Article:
What is your opinion of organic feed?

Discussion in 'Feeding & Watering Your Flock' started by wings, Mar 11, 2009.

  1. Lazy J Farms Feed & Hay :

    Quote:Actually Blue Seal is owned by a Family Conglomerate based in Muscatine, Iowa.

    Yes but they operate as an independent subsidiary and their headquartes is in NH.​
     
  2. seedcorn

    seedcorn Songster

    1,455
    13
    191
    Apr 25, 2007
    NE. IN
    Organic is a joke in animal feed. I'll save the tirade for another post as we've covered this many times before.

    If you are selling them to friends, don't need to label them at all. They are eggs laid by hens you own. If they want to know the hens environment, tell them. Most people just want eggs and if they can get them fresh off of farm the better they like it.
     
  3. Ridgerunner

    Ridgerunner Free Ranging

    23,722
    10,959
    707
    Feb 2, 2009
    Southeast Louisiana
    You asked for opinions, not necessarily facts, and I have opinions.

    To me, the term "organic" is a legalistic term and often leaves the bounds of common sense behind. I read a post a couple of days ago that said if you used treated lumber in your run or coop, you could not call your eggs organic. To me, that's over the top. Once you get to that degree, you are not adding anything of value.

    If you are giving the eggs to friends and not selling them, you are released from some of the legalistic restraints. I'm so opinionated that I believe if you call something organic, you need to go all the way or you are being dishonest. I know. Hardheaded and intolerant.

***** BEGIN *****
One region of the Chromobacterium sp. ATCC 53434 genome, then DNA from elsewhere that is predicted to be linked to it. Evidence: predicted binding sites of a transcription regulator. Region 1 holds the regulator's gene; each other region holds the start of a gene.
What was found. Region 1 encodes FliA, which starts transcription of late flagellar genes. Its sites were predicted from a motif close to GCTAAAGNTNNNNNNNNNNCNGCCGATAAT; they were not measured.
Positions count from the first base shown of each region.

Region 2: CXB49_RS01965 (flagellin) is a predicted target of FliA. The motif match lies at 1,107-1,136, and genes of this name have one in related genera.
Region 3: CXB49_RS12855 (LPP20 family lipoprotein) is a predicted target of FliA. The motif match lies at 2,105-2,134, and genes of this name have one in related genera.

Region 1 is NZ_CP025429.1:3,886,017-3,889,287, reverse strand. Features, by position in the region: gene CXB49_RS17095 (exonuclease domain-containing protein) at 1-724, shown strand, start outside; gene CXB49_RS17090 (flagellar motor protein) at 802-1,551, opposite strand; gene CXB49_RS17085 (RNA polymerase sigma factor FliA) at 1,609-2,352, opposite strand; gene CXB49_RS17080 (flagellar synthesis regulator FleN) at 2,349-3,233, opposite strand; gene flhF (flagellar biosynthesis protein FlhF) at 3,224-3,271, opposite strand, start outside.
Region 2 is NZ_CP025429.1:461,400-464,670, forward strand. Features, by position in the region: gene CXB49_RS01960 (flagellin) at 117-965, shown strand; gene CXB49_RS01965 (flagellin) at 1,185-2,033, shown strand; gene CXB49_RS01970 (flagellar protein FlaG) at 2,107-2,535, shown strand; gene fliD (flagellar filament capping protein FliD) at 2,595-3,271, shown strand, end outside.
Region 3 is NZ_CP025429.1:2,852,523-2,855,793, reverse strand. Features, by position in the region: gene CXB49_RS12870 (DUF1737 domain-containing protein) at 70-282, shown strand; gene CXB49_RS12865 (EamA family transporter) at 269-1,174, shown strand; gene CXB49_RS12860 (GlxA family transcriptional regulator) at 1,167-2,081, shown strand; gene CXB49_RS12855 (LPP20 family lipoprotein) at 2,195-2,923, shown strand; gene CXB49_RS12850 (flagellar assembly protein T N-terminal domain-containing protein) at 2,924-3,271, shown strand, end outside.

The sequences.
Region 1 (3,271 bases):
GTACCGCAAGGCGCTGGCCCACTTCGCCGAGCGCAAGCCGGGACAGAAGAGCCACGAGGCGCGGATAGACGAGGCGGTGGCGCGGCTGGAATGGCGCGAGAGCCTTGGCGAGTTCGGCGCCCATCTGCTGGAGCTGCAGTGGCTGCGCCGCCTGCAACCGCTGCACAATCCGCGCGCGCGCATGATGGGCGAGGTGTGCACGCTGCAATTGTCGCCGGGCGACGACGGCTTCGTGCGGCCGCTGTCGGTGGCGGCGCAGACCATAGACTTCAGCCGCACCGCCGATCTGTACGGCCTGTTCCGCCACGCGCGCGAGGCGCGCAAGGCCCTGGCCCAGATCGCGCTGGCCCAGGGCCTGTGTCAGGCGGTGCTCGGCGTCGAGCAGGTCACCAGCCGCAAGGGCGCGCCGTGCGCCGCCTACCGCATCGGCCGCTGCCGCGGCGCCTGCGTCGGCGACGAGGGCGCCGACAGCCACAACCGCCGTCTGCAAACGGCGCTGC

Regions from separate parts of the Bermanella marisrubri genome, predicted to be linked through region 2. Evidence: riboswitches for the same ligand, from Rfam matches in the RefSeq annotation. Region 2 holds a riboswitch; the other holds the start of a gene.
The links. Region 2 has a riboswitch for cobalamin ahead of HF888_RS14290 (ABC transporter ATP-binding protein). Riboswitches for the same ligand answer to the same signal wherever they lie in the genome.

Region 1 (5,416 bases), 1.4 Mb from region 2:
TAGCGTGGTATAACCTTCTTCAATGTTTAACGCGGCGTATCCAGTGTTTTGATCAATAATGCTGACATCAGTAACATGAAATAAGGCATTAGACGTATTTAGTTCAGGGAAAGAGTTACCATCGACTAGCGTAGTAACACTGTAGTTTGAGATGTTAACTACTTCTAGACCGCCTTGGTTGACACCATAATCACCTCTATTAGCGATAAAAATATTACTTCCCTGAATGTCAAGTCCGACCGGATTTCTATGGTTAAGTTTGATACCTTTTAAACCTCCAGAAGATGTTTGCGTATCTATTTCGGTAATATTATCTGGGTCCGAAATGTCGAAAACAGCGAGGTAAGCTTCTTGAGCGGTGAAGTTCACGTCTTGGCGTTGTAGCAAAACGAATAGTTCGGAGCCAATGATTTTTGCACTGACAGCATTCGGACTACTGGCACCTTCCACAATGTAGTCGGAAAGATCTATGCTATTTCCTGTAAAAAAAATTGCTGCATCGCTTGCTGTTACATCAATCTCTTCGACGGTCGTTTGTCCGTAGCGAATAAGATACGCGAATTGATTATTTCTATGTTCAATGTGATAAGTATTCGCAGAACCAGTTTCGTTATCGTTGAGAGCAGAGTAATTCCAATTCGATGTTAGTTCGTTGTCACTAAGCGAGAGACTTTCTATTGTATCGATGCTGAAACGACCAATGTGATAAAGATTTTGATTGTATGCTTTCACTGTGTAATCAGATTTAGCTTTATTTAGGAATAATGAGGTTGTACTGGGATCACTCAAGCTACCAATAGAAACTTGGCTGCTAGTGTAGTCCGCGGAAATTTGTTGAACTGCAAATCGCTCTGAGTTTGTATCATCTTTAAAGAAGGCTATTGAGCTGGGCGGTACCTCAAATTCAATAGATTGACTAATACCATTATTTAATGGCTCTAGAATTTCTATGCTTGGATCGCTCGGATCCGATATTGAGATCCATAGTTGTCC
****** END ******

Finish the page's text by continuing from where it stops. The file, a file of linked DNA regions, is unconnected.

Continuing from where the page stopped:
There was an article in Mother Earth that reported the difference in free range eggs to store bought. I don't vouch for its reliability but it is interesting.

    http://www.motherearthnews.com/Real-Foo … -Eggs.aspx

    I believe if you do the best you can with what you have, let them forage on green active ground as much as you can, supplement their food with what greens and other natural food they would get if the free-ranged, and keep them from living in filth, you are getting the best eggs you can for yourself and your friends. It is good enough.

    I feel better!
     
  4. CovenantCreek

    CovenantCreek Chicks Rule!

    Oct 19, 2007
    Franklin, TN
    I'm willing to pay the higher cost plus shipping to get soy-free organic feed for my flock. I don't do it because I can charge a premium for the eggs -- I do it because I want the food I produce at home to be better for my daughter than what I can buy at the store. I don't like the idea of feeding my child a lot of chemical residues, so I eliminate them where I can.
     
  5. Bullwinkle

    Bullwinkle Songster

    253
    0
    129
    Dec 30, 2008
    Nebraska
    Last edited: Mar 12, 2009
  6. Ridgerunner

    Ridgerunner Free Ranging

    23,722
    10,959
    707
    Feb 2, 2009
    Southeast Louisiana
  7. sugarbush

    sugarbush Songster

    453
    2
    131
    Jul 24, 2008
    Lexington KY